Trevor hated the school, because he couldn't just melt into the background there. There was too much focus on him. He was responsible for his education, and Trevor didn't feel like taking responsibility for anything. On top of everything, the pills he took made it tough to have ideas or think originally or even to concentrate. Sometimes he felt sleepy all the time. So, here he was with people telling him he could learn about whatever he wanted at whatever pace he wanted, and Trevor couldn't remember exactly what it was like to want things. He knew that then he really didn't want anything, except maybe to be able to switch off, like a television. He wanted to be unplugged, blank and black. To rest.
Trevor had stopped taking his pills about a month ago. He'd done it little by little, in case he'd developed any kind of dependency, chemical or psychological, and weened himself off the drugs in a few weeks. His parents didn't know. They thought he was still taking them, so they were still filling his prescriptions. Because of this, he still had a whole lot of pills. He had cut today in the hopes of trying to sell them. They weren't party drugs in any sense, but Trevor had found that some kids were stupid enough to try anything if they knew it was illegal. People would pay for the pills. People had offered him money for them before, when he was actually taking the prescription. Trevor had hoped to sell some here and hopefully make a little extra money. It was better than getting a job. But it didn't look promising. There was no one around, so he'd probably just have to forget the whole thing.
Trevor checked his watch. First period was almost over, and he was outside at the football field. He headed up the hill to the main building, staring at his shoes as he trudged.
"Hey," said a voice.
Trevor looked up. A guy was approaching him on the path towards the school.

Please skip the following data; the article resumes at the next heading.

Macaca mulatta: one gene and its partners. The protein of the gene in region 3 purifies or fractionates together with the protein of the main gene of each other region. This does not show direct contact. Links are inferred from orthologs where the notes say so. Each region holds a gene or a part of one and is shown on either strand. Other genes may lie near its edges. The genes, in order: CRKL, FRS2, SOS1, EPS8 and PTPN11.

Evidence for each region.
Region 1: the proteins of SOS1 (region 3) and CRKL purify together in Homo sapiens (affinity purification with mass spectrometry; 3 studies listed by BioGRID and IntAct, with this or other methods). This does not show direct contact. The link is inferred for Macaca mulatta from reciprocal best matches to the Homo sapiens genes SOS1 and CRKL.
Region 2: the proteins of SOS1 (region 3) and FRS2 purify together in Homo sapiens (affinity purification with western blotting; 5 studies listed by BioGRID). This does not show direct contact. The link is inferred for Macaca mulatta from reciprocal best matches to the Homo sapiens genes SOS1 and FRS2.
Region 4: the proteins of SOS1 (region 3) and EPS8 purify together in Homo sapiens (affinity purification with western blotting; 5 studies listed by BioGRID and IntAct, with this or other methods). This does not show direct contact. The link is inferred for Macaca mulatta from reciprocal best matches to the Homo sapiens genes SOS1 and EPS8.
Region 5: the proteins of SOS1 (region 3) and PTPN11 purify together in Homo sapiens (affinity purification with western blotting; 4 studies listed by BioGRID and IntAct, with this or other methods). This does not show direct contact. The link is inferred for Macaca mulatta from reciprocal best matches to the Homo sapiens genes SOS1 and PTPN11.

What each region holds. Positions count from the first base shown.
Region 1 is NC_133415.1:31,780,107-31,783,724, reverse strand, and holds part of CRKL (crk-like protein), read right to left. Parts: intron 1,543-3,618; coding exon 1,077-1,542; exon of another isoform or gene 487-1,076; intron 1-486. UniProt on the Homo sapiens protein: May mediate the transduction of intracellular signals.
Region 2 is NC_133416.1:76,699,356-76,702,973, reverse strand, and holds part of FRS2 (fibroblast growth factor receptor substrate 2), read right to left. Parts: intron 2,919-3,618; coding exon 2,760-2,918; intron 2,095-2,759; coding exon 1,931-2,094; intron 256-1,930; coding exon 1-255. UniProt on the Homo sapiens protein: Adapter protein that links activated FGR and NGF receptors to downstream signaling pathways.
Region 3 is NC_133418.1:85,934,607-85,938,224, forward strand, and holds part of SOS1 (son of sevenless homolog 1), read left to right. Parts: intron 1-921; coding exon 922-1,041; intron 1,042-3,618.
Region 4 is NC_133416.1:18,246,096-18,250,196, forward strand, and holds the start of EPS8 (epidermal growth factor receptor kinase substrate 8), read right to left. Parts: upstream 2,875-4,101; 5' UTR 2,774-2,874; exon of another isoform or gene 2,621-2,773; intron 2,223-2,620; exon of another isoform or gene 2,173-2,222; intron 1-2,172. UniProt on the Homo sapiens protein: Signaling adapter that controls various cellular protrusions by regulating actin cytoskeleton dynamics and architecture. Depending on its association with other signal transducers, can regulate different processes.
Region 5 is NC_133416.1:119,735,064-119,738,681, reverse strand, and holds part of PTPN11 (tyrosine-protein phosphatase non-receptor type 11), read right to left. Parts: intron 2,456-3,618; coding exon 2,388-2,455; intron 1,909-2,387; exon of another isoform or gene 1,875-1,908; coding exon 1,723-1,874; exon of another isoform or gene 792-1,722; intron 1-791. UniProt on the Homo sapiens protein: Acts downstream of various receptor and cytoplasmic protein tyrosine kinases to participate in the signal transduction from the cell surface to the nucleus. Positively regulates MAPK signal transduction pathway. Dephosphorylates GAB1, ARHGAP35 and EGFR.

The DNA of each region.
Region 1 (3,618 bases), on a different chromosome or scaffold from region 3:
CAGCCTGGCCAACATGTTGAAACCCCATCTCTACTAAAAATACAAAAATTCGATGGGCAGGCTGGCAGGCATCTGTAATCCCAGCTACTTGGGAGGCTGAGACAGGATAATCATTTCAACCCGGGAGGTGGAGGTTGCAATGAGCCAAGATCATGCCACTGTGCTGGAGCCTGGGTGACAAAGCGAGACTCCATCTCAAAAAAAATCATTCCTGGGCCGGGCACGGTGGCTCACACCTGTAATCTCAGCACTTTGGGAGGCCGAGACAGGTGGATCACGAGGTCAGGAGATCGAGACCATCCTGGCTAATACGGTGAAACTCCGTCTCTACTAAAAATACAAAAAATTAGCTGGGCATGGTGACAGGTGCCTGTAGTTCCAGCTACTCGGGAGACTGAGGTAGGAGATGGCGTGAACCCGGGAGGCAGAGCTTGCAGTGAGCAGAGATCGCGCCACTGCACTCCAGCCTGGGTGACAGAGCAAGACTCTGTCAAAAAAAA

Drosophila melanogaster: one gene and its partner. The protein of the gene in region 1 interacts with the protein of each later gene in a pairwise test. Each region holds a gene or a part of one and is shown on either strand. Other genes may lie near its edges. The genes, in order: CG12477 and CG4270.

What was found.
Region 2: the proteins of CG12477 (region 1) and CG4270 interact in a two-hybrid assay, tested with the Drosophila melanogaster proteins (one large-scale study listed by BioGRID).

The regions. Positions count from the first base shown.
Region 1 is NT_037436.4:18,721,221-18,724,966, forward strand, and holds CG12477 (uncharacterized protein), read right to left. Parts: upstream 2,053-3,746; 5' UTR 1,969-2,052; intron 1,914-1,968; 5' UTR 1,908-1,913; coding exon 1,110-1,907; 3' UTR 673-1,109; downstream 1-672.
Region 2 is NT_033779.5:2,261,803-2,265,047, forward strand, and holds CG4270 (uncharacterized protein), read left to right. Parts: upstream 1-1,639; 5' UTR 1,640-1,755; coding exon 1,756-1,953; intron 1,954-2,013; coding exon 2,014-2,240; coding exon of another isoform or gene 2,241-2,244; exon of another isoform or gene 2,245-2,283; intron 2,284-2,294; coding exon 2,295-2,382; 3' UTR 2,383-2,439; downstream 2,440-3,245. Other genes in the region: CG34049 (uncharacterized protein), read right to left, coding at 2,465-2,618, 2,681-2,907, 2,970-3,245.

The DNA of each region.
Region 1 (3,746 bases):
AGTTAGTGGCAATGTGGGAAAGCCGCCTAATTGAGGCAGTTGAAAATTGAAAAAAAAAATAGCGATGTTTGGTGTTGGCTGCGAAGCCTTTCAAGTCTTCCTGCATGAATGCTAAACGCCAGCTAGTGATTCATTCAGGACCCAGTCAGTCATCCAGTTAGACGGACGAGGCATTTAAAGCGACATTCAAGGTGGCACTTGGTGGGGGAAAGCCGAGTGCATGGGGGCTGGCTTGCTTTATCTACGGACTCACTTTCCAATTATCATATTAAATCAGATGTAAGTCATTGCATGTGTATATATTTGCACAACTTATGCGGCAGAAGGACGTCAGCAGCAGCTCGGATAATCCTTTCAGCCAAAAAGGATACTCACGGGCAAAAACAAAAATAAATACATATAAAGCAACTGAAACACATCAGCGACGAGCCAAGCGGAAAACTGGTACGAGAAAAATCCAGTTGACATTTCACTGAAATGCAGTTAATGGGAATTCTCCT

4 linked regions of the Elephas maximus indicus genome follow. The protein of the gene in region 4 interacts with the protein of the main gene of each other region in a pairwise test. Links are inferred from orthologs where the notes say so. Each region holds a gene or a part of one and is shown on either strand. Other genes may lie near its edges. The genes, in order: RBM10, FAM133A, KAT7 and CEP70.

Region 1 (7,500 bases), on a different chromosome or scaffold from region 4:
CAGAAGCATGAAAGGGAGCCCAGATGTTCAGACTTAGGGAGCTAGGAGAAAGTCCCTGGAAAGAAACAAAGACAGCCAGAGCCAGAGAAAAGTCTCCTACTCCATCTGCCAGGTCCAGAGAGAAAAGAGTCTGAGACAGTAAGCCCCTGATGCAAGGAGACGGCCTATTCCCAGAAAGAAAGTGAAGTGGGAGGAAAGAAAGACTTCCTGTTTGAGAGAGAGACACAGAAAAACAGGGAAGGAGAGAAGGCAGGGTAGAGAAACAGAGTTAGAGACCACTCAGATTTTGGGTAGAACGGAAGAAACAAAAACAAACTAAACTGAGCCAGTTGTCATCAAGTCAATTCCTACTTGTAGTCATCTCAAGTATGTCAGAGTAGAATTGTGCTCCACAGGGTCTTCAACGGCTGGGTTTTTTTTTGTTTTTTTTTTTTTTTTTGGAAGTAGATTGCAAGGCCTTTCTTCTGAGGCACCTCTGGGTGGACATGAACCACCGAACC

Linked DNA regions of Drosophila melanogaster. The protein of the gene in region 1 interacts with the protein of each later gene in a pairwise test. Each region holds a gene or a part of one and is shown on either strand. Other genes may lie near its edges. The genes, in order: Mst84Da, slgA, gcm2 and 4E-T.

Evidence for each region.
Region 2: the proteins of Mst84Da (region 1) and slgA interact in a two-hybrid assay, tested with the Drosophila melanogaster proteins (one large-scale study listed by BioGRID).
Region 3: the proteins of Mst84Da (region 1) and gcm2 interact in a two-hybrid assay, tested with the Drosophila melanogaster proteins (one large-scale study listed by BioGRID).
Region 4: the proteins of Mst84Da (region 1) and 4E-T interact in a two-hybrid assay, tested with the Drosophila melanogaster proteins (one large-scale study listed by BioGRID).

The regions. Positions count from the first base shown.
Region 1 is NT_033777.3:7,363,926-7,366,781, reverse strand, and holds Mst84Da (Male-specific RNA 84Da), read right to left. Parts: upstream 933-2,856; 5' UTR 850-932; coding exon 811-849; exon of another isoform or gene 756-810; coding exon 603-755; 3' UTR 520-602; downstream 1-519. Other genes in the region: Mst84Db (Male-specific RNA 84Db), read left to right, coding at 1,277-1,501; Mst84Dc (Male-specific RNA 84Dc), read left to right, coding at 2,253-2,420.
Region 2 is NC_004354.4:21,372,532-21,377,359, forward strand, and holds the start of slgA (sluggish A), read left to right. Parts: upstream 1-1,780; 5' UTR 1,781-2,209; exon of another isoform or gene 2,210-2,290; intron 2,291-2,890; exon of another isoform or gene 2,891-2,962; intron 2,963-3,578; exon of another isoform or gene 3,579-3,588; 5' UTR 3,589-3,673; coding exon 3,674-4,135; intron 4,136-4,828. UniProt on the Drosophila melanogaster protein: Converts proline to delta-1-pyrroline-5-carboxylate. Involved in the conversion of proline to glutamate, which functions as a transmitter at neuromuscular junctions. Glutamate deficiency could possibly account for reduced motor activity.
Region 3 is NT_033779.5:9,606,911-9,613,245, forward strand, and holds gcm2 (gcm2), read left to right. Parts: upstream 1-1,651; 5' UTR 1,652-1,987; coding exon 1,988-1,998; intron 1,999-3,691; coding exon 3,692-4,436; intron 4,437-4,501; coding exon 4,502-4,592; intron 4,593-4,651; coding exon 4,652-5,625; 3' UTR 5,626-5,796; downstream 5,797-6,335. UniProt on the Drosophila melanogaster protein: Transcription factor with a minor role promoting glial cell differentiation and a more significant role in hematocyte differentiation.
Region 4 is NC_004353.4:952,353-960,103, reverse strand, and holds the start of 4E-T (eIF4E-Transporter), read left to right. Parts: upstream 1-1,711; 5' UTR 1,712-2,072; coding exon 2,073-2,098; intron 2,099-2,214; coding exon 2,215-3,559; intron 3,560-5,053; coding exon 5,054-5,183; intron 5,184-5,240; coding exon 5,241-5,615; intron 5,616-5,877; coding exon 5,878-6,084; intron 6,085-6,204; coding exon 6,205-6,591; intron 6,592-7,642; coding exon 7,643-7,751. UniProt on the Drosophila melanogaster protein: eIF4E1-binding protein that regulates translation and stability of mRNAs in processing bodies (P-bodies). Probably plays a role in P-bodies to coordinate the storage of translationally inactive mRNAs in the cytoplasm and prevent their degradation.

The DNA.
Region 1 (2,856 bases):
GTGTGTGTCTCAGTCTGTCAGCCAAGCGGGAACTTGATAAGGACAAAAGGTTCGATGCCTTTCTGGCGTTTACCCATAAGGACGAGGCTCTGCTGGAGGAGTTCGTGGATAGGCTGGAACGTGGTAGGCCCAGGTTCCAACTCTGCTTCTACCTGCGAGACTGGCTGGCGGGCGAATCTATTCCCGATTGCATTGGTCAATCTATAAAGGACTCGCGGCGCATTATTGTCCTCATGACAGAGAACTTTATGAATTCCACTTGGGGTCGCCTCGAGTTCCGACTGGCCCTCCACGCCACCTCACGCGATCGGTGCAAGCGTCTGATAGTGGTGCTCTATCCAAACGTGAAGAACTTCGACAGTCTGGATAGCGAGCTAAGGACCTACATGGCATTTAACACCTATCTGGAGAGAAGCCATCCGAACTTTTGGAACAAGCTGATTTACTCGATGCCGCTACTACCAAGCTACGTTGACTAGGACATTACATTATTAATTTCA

"Hey," said Trevor.
"You're new here, right?" said the guy.
"Yeah," Trevor said. There was something weird about this guy. He looked really familiar, but he couldn't figure out where he'd seen him before.
"I'm Jared," said the guy.
"Trevor," said Trevor.
Jared stuck out his hand. Trevor took it and they shook. "Nice to meet you, Trevor," said Jared, smiling hugely.
That smile... He looked like...but no, that wasn't possible, because the person he looked like was dead.
"Yeah, you too," said Trevor. "You, uh, cutting class too?"
"Gym," Jared acknowledged. "Although they're sticklers around here. They find out you cut, and you're in deep."
Trevor nodded. "Yeah, I'm kind of getting that." He stuck his hands in his pockets. "You, uh, wanna buy some pills?"
Jared grinned. "What do you got?"
Trevor told him, still weirded out by Jared's grin. It was eerily similar to someone's that he used to know. He wasn't sure he liked Jared. Just standing here next to him made him feel uneasy, like something was crawling at his neck. Trevor fought the urge to run away. It was nothing. It was withdrawal from the pills. It had just kicked in late.
"I don't know," said Jared. "That stuff doesn't do much to you."
"It depends on how much you take," said Trevor. "More is better."
"Right," said Jared. "So what are you selling them for?"
"Five bucks a pill," said Trevor. "You'd need at least three to feel anything."
"Okay," said Jared. "Myself, I'm not so much into that kind of thing, but I might know some people who are, so I'll send them your way."
Suddenly, students began pouring out of the doors of the main building behind Jared and heading towards the various annexes of Whitmore.
"Guess the bell rang," said Jared.
"Yeah," said Trevor. "I better get going." Saved by the bell, he thought. He didn't want to talk to Jared anymore. In fact, he thought he might be okay with never talking to Jared ever again.
Copyright (c) 2010 Valerie Chambers